Humans are not very good at really noticing what is going on, so I’ll help you out a bit here. How to tell the difference between playing rough and fighting? This is something Nicoline, my personal trainer, tells the humans she trains. She says that as long as dogs make a lot of noise, they are not really fighting. If they start snapping and showing teeth without making a noise, than the going gets though. When this happens with the group of dogs she walks with, she intervenes – she is a tough cookie, did I tell you that? She is brave. I would never intervene in a dog fight, I would just run. Which is a very sensible reaction, by the way.

Sorry for this long blog, it takes a lot of words to explain something that is not difficult to see for us dogs, but apparently it is for humans. I hope you will understand it now. A little test, to make sure you get it. Look at this picture. Is this fighting?


Maybe it is a hard question to answer, because it is a picture and you cannot hear the noise.  This is me with my German Shepherd friend Sem. And no, it is not fighting (we made a lot of noise). Me and Sem like to measure forces when we meet each other. As you can see, we show our teeth, although in this picture Sem is not paying much attention to me anymore, because another dog was approaching. Sem is not very well mannered, he doesn’t know how to behave with a lady like me. Ha! I’ll show him next time I meet him.

A list of happy things

Dogs don’t get depressed. All right, sometimes we can be a bit grumpy, but most of the time we are content. I do not say happy, although some breeds seem to be happy all the time – labradors, to name one breed. I suspect they are born with their tales  wagging! They are happy with anything: a ball, a kind word, a cookie.

I am not that easily satisfied. I am an intelligent and independent dog, I do some thinking before I wag my tail. But there are certain things that make me instantly happy. Here is a list of them:

1. The sun shining directly on my favorite chair behind the window.

2. A slice of pizza where I did not expect it (on the road, in the forest, on the beach, in the car).

3. Going on an adventure with my human M.

4. Going on an adventure with my humans M and P.

5. My boy friend and my girl friend visiting me.

6. Sleeping in the sun and M waking me up because we are going to the beach for a second time!

7. Meeting my friends.

8. Little crabs.

Now I think of it, there are a lot of things that make me happy. Like I said: we dogs don’t get depressed. We just love life.  We are optimists by nature, always expecting things to stay as good as they are – and if they are not good, expecting them to get better.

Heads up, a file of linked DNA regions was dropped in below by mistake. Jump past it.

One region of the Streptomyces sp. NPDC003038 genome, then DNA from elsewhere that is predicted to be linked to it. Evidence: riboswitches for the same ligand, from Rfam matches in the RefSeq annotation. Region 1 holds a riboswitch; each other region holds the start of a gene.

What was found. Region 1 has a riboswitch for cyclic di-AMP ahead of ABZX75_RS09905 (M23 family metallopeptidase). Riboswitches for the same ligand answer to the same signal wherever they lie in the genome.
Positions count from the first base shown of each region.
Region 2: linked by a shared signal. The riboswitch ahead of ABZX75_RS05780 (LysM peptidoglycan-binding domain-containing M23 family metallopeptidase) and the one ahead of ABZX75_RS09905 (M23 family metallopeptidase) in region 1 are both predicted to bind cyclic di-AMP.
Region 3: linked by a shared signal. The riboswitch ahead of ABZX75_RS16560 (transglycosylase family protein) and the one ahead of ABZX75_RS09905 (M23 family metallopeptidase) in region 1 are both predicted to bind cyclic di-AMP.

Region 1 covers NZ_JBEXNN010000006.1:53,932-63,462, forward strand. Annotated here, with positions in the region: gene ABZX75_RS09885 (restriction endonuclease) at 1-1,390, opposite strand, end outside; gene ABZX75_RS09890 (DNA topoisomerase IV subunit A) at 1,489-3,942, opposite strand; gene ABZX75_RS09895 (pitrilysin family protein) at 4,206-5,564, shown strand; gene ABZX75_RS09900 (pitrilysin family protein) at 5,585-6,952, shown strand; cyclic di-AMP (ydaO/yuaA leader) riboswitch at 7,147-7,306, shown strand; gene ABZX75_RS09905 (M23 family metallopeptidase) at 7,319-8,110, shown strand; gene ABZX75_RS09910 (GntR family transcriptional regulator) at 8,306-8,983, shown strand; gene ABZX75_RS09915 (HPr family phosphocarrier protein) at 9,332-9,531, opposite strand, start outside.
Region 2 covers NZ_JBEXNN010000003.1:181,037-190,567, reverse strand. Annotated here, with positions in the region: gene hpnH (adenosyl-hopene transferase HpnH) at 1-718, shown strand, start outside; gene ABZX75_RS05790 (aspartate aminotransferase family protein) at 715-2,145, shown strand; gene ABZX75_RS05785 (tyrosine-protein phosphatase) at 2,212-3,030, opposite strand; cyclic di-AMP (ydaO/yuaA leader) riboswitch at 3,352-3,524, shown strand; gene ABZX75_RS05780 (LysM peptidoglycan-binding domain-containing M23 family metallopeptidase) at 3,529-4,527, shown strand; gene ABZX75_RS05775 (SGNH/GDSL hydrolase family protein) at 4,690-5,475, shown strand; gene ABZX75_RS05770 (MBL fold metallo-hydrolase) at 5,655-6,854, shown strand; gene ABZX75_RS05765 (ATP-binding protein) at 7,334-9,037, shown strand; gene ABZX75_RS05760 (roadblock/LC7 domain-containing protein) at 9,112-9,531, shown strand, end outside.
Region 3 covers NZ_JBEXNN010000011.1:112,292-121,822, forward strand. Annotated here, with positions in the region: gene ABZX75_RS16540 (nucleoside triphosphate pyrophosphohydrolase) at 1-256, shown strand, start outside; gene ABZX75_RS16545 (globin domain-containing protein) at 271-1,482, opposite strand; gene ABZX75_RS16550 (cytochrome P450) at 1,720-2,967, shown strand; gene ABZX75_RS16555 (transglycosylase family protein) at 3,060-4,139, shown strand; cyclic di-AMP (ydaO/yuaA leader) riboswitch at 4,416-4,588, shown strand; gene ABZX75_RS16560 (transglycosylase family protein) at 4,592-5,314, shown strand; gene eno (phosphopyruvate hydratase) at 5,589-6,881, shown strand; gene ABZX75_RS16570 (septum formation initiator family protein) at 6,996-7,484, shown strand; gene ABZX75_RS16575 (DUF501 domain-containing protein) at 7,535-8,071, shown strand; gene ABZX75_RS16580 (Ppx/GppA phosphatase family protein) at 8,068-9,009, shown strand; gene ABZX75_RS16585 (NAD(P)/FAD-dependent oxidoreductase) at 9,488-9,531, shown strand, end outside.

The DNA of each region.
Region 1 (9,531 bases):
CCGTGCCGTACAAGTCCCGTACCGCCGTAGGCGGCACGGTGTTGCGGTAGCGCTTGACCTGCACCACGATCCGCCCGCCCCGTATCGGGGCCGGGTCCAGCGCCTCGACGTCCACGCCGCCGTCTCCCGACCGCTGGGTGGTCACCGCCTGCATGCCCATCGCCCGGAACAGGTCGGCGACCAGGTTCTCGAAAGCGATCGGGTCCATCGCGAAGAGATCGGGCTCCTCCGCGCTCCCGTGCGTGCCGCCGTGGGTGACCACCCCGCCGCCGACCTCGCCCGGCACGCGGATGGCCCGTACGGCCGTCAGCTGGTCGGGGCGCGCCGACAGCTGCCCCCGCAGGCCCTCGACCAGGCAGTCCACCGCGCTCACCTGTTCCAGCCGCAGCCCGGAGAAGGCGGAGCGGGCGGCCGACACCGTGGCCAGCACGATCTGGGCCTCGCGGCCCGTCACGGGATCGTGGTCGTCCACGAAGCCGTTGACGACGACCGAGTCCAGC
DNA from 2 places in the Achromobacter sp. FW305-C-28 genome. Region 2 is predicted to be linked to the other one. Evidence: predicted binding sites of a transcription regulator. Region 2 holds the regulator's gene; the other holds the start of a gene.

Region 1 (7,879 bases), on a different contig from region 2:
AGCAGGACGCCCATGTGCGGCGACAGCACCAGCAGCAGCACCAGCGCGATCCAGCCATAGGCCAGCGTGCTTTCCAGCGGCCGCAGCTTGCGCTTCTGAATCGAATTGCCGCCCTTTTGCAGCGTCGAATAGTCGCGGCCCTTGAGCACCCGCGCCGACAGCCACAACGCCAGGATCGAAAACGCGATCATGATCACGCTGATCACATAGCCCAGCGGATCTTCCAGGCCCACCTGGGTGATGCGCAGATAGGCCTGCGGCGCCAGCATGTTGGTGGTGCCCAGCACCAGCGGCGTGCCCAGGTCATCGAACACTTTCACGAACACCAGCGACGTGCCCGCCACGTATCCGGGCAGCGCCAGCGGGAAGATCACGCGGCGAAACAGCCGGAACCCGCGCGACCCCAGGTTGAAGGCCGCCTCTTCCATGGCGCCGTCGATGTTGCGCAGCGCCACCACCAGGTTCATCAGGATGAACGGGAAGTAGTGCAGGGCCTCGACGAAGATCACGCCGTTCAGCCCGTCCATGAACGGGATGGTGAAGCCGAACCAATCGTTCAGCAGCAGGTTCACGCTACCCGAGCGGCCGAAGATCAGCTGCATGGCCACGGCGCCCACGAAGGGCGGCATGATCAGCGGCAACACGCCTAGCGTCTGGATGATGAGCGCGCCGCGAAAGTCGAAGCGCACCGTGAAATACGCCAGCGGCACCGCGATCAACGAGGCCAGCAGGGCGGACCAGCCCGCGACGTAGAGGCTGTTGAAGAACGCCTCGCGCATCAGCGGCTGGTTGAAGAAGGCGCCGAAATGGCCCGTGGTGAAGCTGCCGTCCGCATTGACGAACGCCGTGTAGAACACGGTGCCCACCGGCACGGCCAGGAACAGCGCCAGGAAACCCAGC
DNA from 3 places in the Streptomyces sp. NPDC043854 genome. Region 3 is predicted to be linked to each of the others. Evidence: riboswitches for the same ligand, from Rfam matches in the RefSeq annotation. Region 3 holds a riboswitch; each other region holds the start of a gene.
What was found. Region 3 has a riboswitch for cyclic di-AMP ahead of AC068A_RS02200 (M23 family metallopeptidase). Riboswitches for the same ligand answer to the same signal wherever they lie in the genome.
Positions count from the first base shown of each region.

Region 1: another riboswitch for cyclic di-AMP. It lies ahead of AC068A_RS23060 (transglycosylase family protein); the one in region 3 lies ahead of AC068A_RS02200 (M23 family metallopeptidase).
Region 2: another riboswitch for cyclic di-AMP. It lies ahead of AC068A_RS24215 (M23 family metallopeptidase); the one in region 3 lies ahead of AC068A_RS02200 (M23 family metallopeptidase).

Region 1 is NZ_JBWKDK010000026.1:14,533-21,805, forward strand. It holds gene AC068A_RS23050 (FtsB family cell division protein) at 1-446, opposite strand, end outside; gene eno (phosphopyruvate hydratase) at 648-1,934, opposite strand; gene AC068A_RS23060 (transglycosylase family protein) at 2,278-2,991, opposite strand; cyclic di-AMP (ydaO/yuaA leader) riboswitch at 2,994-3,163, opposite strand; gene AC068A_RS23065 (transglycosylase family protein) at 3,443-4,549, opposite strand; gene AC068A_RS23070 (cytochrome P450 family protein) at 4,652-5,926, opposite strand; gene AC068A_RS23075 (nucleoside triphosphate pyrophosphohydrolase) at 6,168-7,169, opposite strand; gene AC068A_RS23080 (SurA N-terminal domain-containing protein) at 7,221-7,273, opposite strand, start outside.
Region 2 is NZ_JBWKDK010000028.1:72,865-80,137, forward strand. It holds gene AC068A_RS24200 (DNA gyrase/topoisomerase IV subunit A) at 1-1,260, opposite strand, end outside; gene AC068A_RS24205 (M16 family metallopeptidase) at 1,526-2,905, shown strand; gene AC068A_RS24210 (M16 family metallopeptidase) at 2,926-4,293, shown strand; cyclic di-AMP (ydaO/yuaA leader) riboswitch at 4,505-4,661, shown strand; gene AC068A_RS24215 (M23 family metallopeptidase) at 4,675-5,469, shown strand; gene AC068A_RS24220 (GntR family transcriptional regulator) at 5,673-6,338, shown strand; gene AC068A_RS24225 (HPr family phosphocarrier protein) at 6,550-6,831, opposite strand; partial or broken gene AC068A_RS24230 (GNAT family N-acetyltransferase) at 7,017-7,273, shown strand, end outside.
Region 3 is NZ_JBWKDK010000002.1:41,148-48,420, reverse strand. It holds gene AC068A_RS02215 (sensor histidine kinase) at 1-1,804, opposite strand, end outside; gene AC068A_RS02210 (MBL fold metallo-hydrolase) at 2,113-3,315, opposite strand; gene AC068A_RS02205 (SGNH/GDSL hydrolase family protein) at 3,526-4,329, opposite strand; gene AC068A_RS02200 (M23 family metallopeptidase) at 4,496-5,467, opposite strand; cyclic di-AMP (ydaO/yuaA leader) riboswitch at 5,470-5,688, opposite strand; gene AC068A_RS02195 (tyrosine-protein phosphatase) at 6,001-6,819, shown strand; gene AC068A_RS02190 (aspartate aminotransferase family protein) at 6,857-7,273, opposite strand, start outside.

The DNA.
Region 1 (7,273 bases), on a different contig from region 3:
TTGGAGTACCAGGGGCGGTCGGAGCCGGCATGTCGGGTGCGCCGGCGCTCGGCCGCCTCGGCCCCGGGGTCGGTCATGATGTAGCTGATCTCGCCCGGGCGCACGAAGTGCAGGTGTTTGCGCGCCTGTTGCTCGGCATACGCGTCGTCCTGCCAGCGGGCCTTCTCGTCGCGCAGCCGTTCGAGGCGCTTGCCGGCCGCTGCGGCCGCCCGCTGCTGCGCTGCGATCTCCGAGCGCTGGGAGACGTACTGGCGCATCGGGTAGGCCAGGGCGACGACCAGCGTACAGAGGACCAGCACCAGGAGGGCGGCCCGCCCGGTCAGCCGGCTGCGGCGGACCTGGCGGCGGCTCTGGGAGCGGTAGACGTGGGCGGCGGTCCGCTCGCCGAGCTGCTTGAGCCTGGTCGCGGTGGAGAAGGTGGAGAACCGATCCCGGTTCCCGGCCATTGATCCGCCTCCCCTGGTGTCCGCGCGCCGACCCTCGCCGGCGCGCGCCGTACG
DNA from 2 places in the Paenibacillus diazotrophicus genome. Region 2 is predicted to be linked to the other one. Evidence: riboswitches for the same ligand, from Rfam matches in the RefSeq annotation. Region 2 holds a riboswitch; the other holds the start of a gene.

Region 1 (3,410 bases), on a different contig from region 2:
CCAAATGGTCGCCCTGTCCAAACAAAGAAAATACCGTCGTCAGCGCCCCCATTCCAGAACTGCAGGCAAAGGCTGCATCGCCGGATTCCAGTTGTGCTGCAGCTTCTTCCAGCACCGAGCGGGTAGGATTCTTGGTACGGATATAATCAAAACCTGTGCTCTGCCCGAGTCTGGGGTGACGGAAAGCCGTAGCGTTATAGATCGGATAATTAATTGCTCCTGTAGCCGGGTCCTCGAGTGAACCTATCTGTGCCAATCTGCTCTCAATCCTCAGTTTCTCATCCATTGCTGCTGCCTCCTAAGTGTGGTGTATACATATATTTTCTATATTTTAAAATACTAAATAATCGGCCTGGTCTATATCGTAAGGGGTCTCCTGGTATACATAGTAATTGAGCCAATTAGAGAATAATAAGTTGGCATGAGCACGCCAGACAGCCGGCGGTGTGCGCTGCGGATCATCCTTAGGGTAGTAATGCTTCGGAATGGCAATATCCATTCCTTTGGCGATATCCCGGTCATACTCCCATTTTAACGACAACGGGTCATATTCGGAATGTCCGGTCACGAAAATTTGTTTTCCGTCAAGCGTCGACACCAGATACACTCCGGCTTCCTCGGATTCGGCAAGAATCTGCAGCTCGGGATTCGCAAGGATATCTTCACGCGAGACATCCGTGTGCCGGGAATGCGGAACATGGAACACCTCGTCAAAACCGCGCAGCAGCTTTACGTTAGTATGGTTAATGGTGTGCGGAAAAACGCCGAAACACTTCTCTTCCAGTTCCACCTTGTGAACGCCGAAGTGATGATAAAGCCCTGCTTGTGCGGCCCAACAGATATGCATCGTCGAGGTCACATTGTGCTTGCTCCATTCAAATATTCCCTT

Bad joke

Something very strange is going on. M and I made a long walk on the beach and I was really enjoying myself, running after crows and seagulls and snacking on all the tasty sea food that was gathered on the sand.

It did not occur to me immediately, but after a while I realized that something was missing. To be precise, this:

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This is our favorite beach club of the season, M and P and I went there a lot. But suddenly, it is gone! This is what is left of it:

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A totally empty space! Of course I can still smell all the wonderful things that were eaten here, the people that came here a lot, the spilt beer. But these scents are fading fast.

What happened?

Roots: ancient greek dogs

A lot of humans we meet are making wild guesses about my origins. Some say I must have greyhound blood in my veins, because my legs are so long and I am the fastest on the beach. Others think I am a mix greyhound – German Shepherd, because of my colours.

I never met my father or my mother, so I do not know what they looked like. I hear a lot of good things about greyhounds and German Shepherds, so it is nice some humans think I am a mix of both. It would mean I am a loyal friend to my human, a ferocious guarding dog and I could be a trained police dog and track down nasty criminals. With my greyhound blood I am the fastest of all and with my extremely sharp eyes and nose I can track hares and other tasty things from miles afar. That is all very nice and of course I can do it all! Although I never have gotten the chance of chasing criminals, but I am still young so maybe I will, one day.

Of course I don’t want to disappoint these humans: if they like to believe I am a mix of these breeds, that is fine with me. But the truth might be something different. You see, I am from Greece. In Greece there are some breeds the Dutch people here know nothing about. And if you take a close look, I look very much like these dogs. For instance, there is the Greek harehound, the Hellenikos Ichnilatis. It is a hunting dog, with the same ears and coloured coat I have. It is brave, outgoing, independent and intelligent and possesses the stamina and cunning necessary to face a wild boar, this website claims. That is me!!! Although I am not entirely sure how a wild boar looks, I never met one in person. Another Greek dog breed that looks like me is the Kritikos Lagonikos. It is build like a greyhound, where the Hellinikos Ichnilatis has the colours of a German Shepherd. Those two mixed together could very well be me.